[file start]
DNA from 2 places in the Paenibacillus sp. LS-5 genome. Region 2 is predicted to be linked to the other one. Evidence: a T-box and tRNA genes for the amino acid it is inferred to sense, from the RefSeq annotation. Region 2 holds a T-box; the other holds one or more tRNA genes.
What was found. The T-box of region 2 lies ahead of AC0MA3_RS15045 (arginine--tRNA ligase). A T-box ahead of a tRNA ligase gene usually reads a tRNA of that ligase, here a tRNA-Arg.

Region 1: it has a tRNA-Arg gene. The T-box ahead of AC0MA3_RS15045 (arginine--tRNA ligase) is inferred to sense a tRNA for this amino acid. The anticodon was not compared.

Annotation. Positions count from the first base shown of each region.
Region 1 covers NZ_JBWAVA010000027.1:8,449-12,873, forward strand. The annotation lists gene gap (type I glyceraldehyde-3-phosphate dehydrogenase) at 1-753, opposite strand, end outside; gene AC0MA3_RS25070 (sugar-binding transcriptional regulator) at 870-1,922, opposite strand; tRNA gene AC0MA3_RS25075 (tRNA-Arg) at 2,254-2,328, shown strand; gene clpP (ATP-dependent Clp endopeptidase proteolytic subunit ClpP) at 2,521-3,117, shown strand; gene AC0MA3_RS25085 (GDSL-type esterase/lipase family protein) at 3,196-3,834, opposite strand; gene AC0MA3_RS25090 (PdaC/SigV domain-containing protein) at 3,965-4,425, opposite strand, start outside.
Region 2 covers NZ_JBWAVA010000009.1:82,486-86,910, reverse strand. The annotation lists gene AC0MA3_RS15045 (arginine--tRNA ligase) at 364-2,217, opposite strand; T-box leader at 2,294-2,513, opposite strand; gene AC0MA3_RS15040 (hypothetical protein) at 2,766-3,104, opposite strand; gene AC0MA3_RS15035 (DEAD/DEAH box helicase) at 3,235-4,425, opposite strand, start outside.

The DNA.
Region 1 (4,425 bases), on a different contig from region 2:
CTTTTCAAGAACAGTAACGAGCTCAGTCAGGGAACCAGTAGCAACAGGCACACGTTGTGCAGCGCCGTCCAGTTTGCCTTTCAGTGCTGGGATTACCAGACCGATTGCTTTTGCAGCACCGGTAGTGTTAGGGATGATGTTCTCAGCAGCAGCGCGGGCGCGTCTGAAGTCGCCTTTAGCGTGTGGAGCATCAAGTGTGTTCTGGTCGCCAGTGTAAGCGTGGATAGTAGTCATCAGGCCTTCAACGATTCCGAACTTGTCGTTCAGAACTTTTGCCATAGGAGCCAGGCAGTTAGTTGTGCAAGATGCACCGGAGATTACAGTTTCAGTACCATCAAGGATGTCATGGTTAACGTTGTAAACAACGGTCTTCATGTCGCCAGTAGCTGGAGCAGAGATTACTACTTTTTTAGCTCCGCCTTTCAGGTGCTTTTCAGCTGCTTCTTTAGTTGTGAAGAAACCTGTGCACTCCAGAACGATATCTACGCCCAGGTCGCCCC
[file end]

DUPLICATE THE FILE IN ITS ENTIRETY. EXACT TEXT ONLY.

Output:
DNA from 2 places in the Paenibacillus sp. LS-5 genome. Region 2 is predicted to be linked to the other one. Evidence: a T-box and tRNA genes for the amino acid it is inferred to sense, from the RefSeq annotation. Region 2 holds a T-box; the other holds one or more tRNA genes.
What was found. The T-box of region 2 lies ahead of AC0MA3_RS15045 (arginine--tRNA ligase). A T-box ahead of a tRNA ligase gene usually reads a tRNA of that ligase, here a tRNA-Arg.

Region 1: it has a tRNA-Arg gene. The T-box ahead of AC0MA3_RS15045 (arginine--tRNA ligase) is inferred to sense a tRNA for this amino acid. The anticodon was not compared.

Annotation. Positions count from the first base shown of each region.
Region 1 covers NZ_JBWAVA010000027.1:8,449-12,873, forward strand. The annotation lists gene gap (type I glyceraldehyde-3-phosphate dehydrogenase) at 1-753, opposite strand, end outside; gene AC0MA3_RS25070 (sugar-binding transcriptional regulator) at 870-1,922, opposite strand; tRNA gene AC0MA3_RS25075 (tRNA-Arg) at 2,254-2,328, shown strand; gene clpP (ATP-dependent Clp endopeptidase proteolytic subunit ClpP) at 2,521-3,117, shown strand; gene AC0MA3_RS25085 (GDSL-type esterase/lipase family protein) at 3,196-3,834, opposite strand; gene AC0MA3_RS25090 (PdaC/SigV domain-containing protein) at 3,965-4,425, opposite strand, start outside.
Region 2 covers NZ_JBWAVA010000009.1:82,486-86,910, reverse strand. The annotation lists gene AC0MA3_RS15045 (arginine--tRNA ligase) at 364-2,217, opposite strand; T-box leader at 2,294-2,513, opposite strand; gene AC0MA3_RS15040 (hypothetical protein) at 2,766-3,104, opposite strand; gene AC0MA3_RS15035 (DEAD/DEAH box helicase) at 3,235-4,425, opposite strand, start outside.

The DNA.
Region 1 (4,425 bases), on a different contig from region 2:
CTTTTCAAGAACAGTAACGAGCTCAGTCAGGGAACCAGTAGCAACAGGCACACGTTGTGCAGCGCCGTCCAGTTTGCCTTTCAGTGCTGGGATTACCAGACCGATTGCTTTTGCAGCACCGGTAGTGTTAGGGATGATGTTCTCAGCAGCAGCGCGGGCGCGTCTGAAGTCGCCTTTAGCGTGTGGAGCATCAAGTGTGTTCTGGTCGCCAGTGTAAGCGTGGATAGTAGTCATCAGGCCTTCAACGATTCCGAACTTGTCGTTCAGAACTTTTGCCATAGGAGCCAGGCAGTTAGTTGTGCAAGATGCACCGGAGATTACAGTTTCAGTACCATCAAGGATGTCATGGTTAACGTTGTAAACAACGGTCTTCATGTCGCCAGTAGCTGGAGCAGAGATTACTACTTTTTTAGCTCCGCCTTTCAGGTGCTTTTCAGCTGCTTCTTTAGTTGTGAAGAAACCTGTGCACTCCAGAACGATATCTACGCCCAGGTCGCCCC